At this point, you may be wondering if this is fanciful thinking. Well, what if we admitted that ChatGPT wrote almost the entirety of this blog post? We merely asked it to do two things for us: Explain what ChatGPT is, and write a blog post about how ChatGPT could be used in agricultural extension. Apart from a few minor edits, we used what it gave us verbatim. We hope this demonstrates to you the power of artificial intelligence and how we might use it for good. 

To get started, you just need to go to the website chat.openai.com, create an account, and think about what question you’d like to ask! Be warned though, it’s a fairly popular place right now, so you may find it will politely ask you to come back later when it is less busy.

Google is getting ready to introduce its version of an AI chatbot, which they’re calling Bard. Unfortunately in an advertisement spruiking what Bard could do, it made a factual error. When asked “What new discoveries from the James Webb Space Telescope can I tell my 9-year-old about?”, Bard responded saying that the telescope was used to take the very first pictures of a planet outside the Earth’s solar system. That might sound impressive, but it was wrong, as the European Southern Observatory’s Very Large Telescope did that back in 2004. And that is said to have contributed to a drop of over $100 billion in the value of the shares for Alphabet, Google’s parent company.

The lesson for us is that while artificial intelligence is very clever, it is not infallible. So we need to thoroughly check anything that it gives us. And often it comes back to asking the right questions so as to get the appropriate answers. At this time, the beta version of ChatGPT is not connected to the internet, and all the data it’s been fed is about 18 months old. So if we were to ask it to tell us about the prime minister of New Zealand it would be telling us all about Jacinda Ardern, rather than Chris Hipkins! 

Now that you’ve read what we (and GPTChat!) think, we’d like to hear your thoughts! Add a comment below and tell us about your experiences with ChatGPT, including any tips and further ideas about it. Have you used it? We don’t want this to be just a one-way conversationjoin in by sharing your thoughts and ideas with us! 

Thanks folks for reading this Enablers of change post. We hope you enjoyed learning more about ChatGPT. Remember to subscribe to our newsletter if you’d like to know when new posts are available. And if you liked what you read, please tell your friends so they too can join the conversation!

Resources

ChatGPT website

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Jeff Coutts
1 year ago

Great that you tackled this new kid on the block re agricultural extension. I wonder whether this will be a challenge to traditional advisory extension – or a value adding. Whatever the case, this type of intelligent virtual information broker is here to stay and we need to explore how it complements or changes our roles.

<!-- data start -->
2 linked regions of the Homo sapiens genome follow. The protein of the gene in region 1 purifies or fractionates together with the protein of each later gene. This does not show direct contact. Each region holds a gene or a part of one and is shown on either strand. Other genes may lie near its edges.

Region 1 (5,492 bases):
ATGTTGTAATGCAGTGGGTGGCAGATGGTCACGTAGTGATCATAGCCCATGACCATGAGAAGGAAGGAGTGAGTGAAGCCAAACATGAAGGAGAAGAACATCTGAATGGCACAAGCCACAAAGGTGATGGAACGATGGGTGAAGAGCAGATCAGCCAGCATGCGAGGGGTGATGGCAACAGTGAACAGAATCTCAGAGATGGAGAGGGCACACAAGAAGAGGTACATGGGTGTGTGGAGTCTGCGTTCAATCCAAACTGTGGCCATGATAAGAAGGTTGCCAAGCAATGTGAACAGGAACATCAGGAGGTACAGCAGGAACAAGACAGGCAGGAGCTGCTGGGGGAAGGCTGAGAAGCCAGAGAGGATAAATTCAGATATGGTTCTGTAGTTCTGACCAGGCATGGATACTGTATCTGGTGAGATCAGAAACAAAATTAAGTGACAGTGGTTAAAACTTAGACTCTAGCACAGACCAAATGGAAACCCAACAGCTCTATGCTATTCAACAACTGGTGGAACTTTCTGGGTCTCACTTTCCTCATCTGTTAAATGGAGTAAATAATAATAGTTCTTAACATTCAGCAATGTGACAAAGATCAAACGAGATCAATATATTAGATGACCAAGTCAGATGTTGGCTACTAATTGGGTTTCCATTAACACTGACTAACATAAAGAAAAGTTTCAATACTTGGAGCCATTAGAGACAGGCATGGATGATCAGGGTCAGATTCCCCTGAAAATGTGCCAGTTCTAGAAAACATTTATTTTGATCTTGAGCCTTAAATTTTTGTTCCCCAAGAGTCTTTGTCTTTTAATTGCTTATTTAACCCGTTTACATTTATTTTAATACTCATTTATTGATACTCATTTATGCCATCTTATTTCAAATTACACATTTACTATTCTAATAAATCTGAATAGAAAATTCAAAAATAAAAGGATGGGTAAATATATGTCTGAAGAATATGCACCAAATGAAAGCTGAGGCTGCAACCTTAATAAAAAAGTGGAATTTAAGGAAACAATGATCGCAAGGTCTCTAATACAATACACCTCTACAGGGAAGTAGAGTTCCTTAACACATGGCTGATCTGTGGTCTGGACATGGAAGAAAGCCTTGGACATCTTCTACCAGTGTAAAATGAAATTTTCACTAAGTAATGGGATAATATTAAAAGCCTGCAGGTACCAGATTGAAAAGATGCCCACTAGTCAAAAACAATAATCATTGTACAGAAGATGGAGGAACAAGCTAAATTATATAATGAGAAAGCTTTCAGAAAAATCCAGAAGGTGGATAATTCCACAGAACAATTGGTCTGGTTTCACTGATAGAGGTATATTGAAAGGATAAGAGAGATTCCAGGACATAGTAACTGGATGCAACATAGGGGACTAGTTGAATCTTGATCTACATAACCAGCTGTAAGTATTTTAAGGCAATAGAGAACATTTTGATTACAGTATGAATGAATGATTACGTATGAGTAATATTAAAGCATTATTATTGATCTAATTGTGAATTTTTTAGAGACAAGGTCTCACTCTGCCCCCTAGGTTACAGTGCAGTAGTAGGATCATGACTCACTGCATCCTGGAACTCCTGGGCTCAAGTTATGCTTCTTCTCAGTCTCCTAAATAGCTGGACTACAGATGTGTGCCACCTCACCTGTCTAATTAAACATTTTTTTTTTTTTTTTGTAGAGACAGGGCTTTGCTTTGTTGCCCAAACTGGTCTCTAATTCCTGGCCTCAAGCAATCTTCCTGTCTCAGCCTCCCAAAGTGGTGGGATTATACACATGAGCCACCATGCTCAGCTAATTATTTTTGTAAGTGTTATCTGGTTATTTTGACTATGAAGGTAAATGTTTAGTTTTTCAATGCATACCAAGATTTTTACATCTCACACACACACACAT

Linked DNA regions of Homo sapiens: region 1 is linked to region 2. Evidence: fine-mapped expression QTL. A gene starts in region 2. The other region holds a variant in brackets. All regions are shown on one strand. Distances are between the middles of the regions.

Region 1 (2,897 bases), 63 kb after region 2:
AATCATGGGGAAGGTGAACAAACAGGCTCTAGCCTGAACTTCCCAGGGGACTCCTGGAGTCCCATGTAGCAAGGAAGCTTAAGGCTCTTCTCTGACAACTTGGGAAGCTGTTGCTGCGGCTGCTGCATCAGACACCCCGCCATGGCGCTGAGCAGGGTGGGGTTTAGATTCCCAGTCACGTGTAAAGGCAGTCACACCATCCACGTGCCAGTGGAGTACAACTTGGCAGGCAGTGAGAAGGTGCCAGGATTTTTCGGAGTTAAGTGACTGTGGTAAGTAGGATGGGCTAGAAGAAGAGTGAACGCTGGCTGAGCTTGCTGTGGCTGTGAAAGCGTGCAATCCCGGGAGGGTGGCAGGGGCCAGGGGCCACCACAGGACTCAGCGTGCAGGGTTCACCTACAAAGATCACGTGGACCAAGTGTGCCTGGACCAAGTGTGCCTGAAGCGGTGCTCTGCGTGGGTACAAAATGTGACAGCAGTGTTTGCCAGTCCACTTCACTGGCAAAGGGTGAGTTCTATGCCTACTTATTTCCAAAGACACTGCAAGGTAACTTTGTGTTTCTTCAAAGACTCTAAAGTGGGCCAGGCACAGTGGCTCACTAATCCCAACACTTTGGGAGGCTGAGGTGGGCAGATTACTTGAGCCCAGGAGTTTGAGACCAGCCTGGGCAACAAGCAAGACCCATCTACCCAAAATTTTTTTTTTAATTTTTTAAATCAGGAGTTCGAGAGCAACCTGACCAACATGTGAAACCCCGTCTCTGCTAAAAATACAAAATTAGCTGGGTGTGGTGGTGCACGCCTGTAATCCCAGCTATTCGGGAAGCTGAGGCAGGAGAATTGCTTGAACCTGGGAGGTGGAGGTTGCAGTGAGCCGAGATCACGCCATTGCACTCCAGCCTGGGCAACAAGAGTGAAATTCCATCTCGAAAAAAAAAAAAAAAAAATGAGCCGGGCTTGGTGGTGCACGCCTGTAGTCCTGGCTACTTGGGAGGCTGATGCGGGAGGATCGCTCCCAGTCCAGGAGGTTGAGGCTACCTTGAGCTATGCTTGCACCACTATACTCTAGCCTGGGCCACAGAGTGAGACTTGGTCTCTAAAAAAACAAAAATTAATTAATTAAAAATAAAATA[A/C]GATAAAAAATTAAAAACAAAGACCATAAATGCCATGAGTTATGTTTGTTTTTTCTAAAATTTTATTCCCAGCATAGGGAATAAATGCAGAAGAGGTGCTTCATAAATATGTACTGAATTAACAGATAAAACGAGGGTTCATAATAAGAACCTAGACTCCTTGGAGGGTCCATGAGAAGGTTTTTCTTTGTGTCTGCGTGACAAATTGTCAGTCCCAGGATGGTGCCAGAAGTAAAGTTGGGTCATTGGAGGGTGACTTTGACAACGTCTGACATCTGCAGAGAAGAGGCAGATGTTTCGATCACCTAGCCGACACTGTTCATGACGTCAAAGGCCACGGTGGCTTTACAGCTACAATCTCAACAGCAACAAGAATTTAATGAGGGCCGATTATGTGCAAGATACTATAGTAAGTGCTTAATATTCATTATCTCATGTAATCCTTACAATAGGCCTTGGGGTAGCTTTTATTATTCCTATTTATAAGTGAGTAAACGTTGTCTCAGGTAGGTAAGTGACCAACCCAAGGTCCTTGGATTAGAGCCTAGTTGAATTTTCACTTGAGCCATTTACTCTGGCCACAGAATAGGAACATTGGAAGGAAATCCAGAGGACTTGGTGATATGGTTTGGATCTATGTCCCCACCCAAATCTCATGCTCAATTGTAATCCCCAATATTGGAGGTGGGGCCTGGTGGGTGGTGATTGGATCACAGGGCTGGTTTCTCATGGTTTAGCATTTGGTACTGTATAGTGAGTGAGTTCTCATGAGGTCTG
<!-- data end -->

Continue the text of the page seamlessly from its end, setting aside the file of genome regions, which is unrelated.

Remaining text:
Warwick
Warwick
1 year ago

Hi John, I’m not sure if you recall that about 10 years ago we had some discussions about what would be involved in creating an extension Wiki? Maybe ChatGPT will negate the need for pulling information together in the form of a hyperlinked wiki? I’m thinking that chatbot AI will take a significant step forward when it allowed access to refereed journals. Also, as a provider of extension material, we are getting quite personalised messages suggesting we add specific information to our on-line information resources “to ensure our readers understood the seriousness of the situation”. An example is a reference… Read more »

Dr. Rao Sabir Sattar
Dr. Rao Sabir Sattar
1 year ago

Thank you for exploring the uses of this tool in agricultural extension. It will open new ways to communicate with the farming community.

Aaron Meikle
Aaron Meikle
1 year ago

Its a fast moving space – Microsoft have already launched the next step with ChatGPT incorporated into its Bing search engine. Have used ChatGPT for a couple of extension activities so far and my take on it (at present – will improve very fast) is it is great for the ‘quantity’ stuff, such as fleshing out an answer or a bit of text, but the role of the Extensioneer is to do the ‘quality’ work. Because GPT is trained on the internet, and a lot of stuff on the internet is wrong if not complete BS, checking what it has… Read more »

Graham Harris
Graham Harris
1 year ago

Thanks for this episode on AI – at the moment the AI concept is causing a lot of angst amongst the photographic community. It will be interesting to see where it all ends up. You make a good point about the need to check the ‘facts’ generated by ai – the old adage of garbage in, garbage out (GIGO)